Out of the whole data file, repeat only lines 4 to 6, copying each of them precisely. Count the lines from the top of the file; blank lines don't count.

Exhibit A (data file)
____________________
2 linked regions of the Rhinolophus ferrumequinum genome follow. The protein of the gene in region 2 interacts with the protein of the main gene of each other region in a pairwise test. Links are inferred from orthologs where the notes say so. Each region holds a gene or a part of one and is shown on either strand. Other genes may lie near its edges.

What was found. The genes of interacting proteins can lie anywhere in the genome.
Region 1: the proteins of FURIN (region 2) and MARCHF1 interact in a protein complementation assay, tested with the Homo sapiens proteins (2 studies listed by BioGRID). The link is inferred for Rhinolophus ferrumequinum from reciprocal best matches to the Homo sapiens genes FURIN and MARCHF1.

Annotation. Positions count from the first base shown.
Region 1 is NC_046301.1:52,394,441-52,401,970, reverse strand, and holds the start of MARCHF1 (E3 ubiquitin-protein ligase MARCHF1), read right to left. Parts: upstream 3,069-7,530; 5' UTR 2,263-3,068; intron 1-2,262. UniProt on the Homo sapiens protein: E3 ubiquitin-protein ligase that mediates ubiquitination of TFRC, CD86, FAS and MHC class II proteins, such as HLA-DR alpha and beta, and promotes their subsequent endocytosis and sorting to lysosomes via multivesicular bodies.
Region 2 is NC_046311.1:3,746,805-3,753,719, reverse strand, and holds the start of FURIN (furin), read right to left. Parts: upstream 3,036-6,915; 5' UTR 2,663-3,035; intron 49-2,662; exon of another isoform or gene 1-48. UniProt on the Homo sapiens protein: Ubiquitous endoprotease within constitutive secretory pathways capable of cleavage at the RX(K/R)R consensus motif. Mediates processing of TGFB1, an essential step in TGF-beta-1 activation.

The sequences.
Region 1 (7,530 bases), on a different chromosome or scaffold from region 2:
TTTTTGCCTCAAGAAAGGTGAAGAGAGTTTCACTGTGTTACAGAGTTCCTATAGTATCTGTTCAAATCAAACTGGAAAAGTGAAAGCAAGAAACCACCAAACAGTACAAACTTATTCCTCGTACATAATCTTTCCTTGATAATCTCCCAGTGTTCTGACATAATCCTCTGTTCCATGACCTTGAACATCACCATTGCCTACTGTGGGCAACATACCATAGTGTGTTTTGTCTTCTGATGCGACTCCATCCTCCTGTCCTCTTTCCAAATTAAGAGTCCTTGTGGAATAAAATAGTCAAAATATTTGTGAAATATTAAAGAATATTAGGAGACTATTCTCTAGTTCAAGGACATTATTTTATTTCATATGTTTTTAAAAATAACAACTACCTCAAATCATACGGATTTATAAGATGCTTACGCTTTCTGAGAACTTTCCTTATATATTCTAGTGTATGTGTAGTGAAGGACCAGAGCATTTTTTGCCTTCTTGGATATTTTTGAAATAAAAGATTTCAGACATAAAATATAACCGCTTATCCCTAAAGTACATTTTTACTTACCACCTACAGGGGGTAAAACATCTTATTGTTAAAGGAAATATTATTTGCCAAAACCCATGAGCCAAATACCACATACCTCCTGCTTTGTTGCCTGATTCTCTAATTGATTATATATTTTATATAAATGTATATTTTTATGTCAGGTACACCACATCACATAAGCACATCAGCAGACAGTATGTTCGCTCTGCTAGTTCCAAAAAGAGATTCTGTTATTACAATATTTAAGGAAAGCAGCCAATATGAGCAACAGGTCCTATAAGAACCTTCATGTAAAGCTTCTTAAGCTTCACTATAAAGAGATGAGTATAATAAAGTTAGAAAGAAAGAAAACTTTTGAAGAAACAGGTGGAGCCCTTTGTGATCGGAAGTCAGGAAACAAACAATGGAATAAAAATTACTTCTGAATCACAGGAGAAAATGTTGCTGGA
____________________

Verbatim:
Annotation. Positions count from the first base shown.
Region 1 is NC_046301.1:52,394,441-52,401,970, reverse strand, and holds the start of MARCHF1 (E3 ubiquitin-protein ligase MARCHF1), read right to left. Parts: upstream 3,069-7,530; 5' UTR 2,263-3,068; intron 1-2,262. UniProt on the Homo sapiens protein: E3 ubiquitin-protein ligase that mediates ubiquitination of TFRC, CD86, FAS and MHC class II proteins, such as HLA-DR alpha and beta, and promotes their subsequent endocytosis and sorting to lysosomes via multivesicular bodies.
Region 2 is NC_046311.1:3,746,805-3,753,719, reverse strand, and holds the start of FURIN (furin), read right to left. Parts: upstream 3,036-6,915; 5' UTR 2,663-3,035; intron 49-2,662; exon of another isoform or gene 1-48. UniProt on the Homo sapiens protein: Ubiquitous endoprotease within constitutive secretory pathways capable of cleavage at the RX(K/R)R consensus motif. Mediates processing of TGFB1, an essential step in TGF-beta-1 activation.